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New to .223 Reloading (Rifle in General)

Discussion in 'Handloading and Reloading' started by chagasrod, Dec 3, 2010.

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  1. chagasrod

    chagasrod Member

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    About the Crimped cases;

    Can i deprime the cases normally and then use the RCBS Primer pocket Swager?


    What's the best way to remove those crimps???

    Thanks again guys!!
     
  2. ArchAngelCD

    ArchAngelCD Member

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    There are a few tools on the market that will remove the military crimp from brass. RCBS has a Primer Pocket Swager Combo set that will run you right around $30 but that will do both NATO rounds. (the .223 and .308) See it Here for under $30.

    Dillon has the Super Swager 600 that will do a lot of cases fast.

    Lyman has a low tech method for under $10 each, 2 separate hand reamers for either large or small primer pockets.

    There are probably more but those are the 3 I know of for sure. Good luck...
     
  3. Grumulkin

    Grumulkin Member

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    I've use the hand reamers and they work but in my opinion, the RCBS Primer Pocked Swager does a better job in an economical and low tech way.
     
  4. MrOldLude

    MrOldLude Member

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    The primer-pocket swager will work.

    Regarding depriming, it depends on your equipment. When I began going reloading crimped Lake City brass, my research lead me to the conclusion that a standard resize/decapping die might work. However, the an alternative and possibly better way would be to buy a Lee Universal Depriming and Decapping die.

    For $10, it bangs out military-crimped primers easily. Also, I've been using it to deprime my brass prior to cleaning, to keep spent carbon and other crap out of my dies. It's the most used die I now own, since it works with all my calibers.
     
  5. ArchAngelCD

    ArchAngelCD Member

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  6. chagasrod

    chagasrod Member

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    I already have the RCBS Primer Pocket Swager but haven't used it yet;
    I was just looking at some videos of the Dillon Super Swage 600 on youtube and that thing is sweet as well.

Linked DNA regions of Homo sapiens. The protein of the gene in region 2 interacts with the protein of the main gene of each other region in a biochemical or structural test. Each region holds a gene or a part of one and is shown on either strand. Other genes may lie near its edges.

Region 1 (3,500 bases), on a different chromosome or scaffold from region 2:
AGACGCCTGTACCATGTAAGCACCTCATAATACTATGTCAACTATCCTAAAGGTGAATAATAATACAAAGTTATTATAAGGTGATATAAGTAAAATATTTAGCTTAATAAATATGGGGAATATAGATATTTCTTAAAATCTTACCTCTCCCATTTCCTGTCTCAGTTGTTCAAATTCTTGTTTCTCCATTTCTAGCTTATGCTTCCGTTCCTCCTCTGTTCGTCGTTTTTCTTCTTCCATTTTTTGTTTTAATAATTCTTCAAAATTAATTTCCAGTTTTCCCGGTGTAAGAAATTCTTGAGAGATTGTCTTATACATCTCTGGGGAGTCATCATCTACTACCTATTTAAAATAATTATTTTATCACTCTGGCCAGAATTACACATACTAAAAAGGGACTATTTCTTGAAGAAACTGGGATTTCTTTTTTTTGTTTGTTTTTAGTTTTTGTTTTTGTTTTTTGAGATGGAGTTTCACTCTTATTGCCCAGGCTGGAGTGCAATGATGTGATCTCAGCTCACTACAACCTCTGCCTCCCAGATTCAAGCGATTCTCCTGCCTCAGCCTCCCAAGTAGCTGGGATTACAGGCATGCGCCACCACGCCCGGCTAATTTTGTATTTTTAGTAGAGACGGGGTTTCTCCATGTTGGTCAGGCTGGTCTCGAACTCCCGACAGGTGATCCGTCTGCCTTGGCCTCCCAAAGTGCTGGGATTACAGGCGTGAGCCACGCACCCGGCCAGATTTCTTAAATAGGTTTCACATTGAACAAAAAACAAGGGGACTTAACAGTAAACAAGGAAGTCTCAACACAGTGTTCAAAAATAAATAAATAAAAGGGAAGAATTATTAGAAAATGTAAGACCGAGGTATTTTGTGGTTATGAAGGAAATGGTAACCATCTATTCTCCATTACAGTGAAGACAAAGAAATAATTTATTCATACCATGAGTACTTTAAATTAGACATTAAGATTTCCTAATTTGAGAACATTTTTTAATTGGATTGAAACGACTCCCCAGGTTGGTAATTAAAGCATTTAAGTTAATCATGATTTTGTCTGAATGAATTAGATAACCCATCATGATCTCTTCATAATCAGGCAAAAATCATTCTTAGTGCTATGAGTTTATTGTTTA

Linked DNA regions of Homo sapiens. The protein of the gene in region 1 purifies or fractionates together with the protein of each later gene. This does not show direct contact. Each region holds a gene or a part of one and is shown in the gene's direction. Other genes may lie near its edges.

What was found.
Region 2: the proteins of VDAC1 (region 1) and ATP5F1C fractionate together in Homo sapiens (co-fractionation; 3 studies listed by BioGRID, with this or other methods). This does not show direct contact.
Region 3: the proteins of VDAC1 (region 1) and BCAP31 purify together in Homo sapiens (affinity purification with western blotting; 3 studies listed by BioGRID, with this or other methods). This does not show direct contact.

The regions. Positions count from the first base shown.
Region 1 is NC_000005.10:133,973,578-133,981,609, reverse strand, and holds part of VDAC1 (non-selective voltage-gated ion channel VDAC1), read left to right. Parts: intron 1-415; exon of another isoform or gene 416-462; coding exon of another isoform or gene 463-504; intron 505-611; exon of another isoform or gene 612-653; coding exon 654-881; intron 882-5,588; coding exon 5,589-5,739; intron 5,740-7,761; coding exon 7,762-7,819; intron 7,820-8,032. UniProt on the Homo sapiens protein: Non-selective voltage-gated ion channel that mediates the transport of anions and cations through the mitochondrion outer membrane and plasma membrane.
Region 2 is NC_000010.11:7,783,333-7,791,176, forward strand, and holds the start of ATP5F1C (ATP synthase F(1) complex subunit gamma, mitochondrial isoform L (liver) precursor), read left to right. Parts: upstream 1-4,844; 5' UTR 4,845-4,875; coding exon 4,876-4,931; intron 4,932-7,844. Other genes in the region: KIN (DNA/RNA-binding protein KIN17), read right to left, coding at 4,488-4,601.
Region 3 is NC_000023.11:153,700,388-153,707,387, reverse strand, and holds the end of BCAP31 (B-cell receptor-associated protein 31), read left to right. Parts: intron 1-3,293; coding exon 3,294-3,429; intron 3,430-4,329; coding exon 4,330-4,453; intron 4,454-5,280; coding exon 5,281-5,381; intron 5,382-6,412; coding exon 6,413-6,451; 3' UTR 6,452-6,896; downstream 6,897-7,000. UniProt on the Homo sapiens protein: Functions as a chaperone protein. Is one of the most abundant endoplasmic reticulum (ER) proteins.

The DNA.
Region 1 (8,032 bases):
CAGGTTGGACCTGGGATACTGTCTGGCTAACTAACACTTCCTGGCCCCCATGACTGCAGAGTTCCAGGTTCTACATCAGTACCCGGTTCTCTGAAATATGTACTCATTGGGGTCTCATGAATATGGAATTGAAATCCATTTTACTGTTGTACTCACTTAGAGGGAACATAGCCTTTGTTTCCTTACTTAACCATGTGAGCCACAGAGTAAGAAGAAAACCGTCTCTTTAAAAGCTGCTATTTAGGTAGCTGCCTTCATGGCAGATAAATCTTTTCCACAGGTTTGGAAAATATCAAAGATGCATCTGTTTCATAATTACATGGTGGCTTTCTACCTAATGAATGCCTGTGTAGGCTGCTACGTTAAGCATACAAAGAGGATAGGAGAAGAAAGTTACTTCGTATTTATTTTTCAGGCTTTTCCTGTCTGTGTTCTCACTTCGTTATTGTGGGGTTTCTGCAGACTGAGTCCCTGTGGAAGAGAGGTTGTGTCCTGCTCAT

7. rcmodel

    rcmodel Member in memoriam

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    I have used a standard RCBS sizing die to size & deprime thousands of GI 5.56 cases over the last 40 years.

    I also use the RCBS swaging set to remove crimp.
    It works as well as could be expected for no more then it costs.

    The only tip I can give you is to use a little spritz of sizing lube spray on the flash holes first.
    It makes it SO much easier to get the punch in, and get it off!

    rc
     
    Last edited: Dec 3, 2010
  8. chagasrod

    chagasrod Member

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    Thank you all!
     
  9. Cemetery21

    Cemetery21 Member

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    In the early days, we would bend or break a normal sizer punch pin once in a while. I still keep spares on hand, but have not broken one in years.

    If I'm just doing just a few, I grab the deburring tool and cut a little. I once did several thousand by chucking the deburring tool into a drill press on a slow turn. You get the feel of how much to cut and how to avoid chatter.

    For some, the RCBS tool is a little hard to set up, but when done right, it does a good job.

    Good luck!
     
  10. ArchAngelCD

    ArchAngelCD Member

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    Like you and a few others I have the RCBS set and it works fine. As for the Dillon 600, sure it's sweet but the price tag of just under $100 isn't!! If you are not doing large numbers of cases it's hard to justify the price of the Dillon because once the case is done it doesn't need to be done again.
     
  11. BrokenWheel

    BrokenWheel Member

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    Saved so much time for me:

    [​IMG]

    I put the hornady bit into my rcbs trim mate and never looked back. From what I've read about the dillon - its fast if your working on one type of brass, otherwise you need to adjust for depth for different head stamped brass.
     
  12. kimbernut
    • Contributing Member

    kimbernut Member

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    Reaming primer pockets

    That Hornady in the tri-mate looks like it would work well. So far the best I have come up with is a Wilson chamfer /deburr tool chucked into my drill-press. I also use it that way for chamfering and deburring my rifle brass after trimming. works great for both procedures.
     
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